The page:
One gray November morning, Jeanette and Stephanie Wiltse walked along the Hudson Riverway at Albany, NY and found themselves where the WWII Destroyer Escort Slater is moored. The restored ship reminded Jeanette of things near and dear. The proud daughter of a Navy man, she asked a crewman just coming ashore if he knew of her father's ship, the World War I Destroyer McCall.

Larry Williams, electrician and tour guide aboard the floating museum, greeted them warmly. He hadn't heard of the McCall, but assured her that the Slater’s historian and director, Tim Rizzuto, would be very interested to see any naval memorabilia she might want to show him. The World War II vet's enthusiasm was infectious.

"He inspired me to look into my father’s log. I’d inherited it years ago, but had never tried to read it. No need - Dad had already told me all his sea stories." said Jeanette.
Thanks to this chance encounter, she discovered that the tiny,
pocket-sized notebook had become too fragile for a 'show and tell.'
The writing was fading away. If she were ever going to revisit her father's memories, much less share them with anyone else,
something would have to be done.

" I made the effort and transcribed it all into my laptop."
When she was done, the retired church secretary had amassed enough memorabilia to fill a book.
" Then my daughter got into the act."



Stephanie, a long-time desktop publisher, chimed in: "How many of our ancestors have gone from living memory
to just faceless names
in a family Bible
… or nameless
faces in a
This was a
to preserve my
memories for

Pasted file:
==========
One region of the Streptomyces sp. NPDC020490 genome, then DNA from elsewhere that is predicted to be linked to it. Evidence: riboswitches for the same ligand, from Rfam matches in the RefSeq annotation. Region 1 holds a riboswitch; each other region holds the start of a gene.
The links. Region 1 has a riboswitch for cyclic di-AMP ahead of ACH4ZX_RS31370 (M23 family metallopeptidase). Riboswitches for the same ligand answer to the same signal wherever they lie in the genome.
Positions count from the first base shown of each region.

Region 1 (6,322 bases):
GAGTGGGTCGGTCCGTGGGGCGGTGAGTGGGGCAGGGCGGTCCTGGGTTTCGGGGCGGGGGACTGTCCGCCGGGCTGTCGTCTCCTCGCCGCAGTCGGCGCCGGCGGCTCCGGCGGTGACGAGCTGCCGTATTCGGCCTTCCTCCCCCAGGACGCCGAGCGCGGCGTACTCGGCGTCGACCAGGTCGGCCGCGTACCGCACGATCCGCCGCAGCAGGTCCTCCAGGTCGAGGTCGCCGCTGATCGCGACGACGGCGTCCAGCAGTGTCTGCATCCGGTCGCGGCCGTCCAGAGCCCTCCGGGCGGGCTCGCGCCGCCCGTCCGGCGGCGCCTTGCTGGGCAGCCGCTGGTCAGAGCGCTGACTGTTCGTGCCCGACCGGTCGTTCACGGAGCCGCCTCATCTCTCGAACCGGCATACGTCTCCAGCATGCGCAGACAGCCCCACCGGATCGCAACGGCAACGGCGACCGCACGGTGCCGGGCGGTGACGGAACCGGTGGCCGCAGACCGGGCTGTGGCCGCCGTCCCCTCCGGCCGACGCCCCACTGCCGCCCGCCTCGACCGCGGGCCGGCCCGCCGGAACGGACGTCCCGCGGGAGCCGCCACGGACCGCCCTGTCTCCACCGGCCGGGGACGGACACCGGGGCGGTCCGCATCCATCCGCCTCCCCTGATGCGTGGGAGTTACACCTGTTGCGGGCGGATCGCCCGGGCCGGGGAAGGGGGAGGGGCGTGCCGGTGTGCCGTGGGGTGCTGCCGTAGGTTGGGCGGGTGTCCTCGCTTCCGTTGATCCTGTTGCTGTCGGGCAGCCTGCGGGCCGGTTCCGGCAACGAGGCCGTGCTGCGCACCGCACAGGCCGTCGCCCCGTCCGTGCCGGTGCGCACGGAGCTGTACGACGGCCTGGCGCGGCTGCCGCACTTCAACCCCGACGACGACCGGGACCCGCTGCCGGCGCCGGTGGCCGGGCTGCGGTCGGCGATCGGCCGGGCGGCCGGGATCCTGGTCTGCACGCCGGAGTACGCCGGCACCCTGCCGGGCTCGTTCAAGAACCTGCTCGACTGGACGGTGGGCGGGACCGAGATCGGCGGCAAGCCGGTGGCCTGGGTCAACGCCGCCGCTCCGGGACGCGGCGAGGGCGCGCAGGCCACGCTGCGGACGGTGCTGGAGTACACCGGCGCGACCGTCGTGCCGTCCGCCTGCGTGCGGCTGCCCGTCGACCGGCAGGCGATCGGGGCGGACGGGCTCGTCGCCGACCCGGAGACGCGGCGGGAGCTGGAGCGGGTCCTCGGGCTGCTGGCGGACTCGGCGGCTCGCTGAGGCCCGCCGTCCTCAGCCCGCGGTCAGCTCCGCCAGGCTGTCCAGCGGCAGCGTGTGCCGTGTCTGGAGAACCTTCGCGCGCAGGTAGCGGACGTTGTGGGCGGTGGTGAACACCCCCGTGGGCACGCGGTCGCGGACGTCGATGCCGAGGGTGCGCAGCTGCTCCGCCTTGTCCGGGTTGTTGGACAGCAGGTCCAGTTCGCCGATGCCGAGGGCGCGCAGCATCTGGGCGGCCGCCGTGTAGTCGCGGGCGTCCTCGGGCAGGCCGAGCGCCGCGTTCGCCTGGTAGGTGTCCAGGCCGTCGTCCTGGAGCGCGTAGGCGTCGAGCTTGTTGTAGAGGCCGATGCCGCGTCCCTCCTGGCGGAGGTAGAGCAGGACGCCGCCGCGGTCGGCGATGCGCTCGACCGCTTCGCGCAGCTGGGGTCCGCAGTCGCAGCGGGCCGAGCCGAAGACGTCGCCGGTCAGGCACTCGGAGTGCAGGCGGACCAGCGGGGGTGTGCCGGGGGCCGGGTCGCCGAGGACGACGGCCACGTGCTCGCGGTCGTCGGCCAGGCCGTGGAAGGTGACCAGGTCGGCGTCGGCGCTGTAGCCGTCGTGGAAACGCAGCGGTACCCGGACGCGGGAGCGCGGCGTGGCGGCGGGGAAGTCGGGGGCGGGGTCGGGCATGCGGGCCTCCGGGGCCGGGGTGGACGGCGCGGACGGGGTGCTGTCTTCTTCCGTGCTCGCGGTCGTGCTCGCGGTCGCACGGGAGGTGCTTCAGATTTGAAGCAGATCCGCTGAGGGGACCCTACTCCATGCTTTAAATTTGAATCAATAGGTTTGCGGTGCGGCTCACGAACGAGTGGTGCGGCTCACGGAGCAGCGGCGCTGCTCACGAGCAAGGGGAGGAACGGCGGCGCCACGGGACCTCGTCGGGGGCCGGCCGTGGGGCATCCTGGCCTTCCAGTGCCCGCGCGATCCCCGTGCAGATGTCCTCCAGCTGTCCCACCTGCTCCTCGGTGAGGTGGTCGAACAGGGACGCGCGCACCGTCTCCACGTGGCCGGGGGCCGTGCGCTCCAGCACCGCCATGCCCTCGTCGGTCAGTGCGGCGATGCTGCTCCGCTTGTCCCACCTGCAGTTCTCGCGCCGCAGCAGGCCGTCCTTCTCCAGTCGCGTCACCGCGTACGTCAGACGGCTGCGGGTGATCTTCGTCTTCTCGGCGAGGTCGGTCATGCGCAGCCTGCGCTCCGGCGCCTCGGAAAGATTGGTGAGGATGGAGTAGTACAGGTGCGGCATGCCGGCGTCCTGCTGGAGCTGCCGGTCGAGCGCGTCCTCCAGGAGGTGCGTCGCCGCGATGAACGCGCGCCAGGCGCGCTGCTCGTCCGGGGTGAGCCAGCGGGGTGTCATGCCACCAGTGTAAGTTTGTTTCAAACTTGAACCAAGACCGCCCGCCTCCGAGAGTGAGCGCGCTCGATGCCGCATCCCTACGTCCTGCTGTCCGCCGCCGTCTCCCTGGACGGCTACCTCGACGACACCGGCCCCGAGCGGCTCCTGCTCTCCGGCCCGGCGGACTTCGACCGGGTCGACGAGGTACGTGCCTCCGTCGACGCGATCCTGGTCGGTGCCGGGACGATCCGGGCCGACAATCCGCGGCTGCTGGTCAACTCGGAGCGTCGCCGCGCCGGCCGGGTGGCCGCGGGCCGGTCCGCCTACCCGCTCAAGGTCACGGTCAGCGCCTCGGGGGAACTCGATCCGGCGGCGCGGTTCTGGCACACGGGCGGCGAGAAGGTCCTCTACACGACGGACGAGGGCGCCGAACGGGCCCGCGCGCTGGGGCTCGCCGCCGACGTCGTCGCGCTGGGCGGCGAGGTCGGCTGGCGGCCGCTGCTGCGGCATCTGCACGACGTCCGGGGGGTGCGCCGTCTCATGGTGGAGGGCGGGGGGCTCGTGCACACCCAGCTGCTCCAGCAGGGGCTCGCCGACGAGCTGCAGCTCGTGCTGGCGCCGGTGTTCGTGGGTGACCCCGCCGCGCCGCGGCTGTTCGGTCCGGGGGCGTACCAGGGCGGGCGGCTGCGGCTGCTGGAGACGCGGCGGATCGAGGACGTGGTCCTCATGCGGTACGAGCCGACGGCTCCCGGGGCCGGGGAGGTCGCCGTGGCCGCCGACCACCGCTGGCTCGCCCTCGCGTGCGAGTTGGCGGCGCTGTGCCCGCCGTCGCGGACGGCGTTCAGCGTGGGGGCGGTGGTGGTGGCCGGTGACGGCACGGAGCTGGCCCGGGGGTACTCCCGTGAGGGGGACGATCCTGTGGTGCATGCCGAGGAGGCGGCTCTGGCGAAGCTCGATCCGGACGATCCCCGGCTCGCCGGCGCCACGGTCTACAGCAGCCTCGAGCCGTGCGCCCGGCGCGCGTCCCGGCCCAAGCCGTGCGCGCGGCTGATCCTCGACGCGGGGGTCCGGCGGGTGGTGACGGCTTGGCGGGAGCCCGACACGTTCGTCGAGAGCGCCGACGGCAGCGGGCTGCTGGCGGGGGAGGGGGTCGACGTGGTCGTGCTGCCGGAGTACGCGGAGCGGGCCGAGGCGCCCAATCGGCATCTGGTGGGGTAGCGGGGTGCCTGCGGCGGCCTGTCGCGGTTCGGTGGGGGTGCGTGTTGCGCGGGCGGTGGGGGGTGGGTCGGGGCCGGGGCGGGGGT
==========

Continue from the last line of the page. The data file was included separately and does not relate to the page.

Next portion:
The transcription of Roy Moore's log, a poem to his wife and a letter home, 45 photos and mementos were indeed enough to fill a book. Jeanette added a foreword of her own and Stephanie wrote an epilogue – a portrait of her grandfather by a then "four-year-old handful." Their book, "Sailor - A World War I Log" had become the combined effort of three generations.


Mother and daughter hadn't forgotten Larry or the crew of the Slater, nor could they forget the ongoing conflicts in Iraq and Afghanistan. They dedicated their work on “Sailor” to them. "We wanted to honor my grandfather's military service, as well as the men and women who are still going to war for all our sakes."

Letters home from war are still being written today, much the same as what
Roy Moore wrote to his wife in 1917:

"I think of you both, my dear, every day, and during my night watches, and fully realize that yours is the greater sacrifice, as you know not where I may be while I have a very good knowledge that you are as safe as ever... You must not forget that one does not go from this world a minute ahead of one’s pre-destined time - so I am as safe here as anywhere."

“Sailor - A World War I Log” is available directly from Cinemind or wherever fine books are sold.





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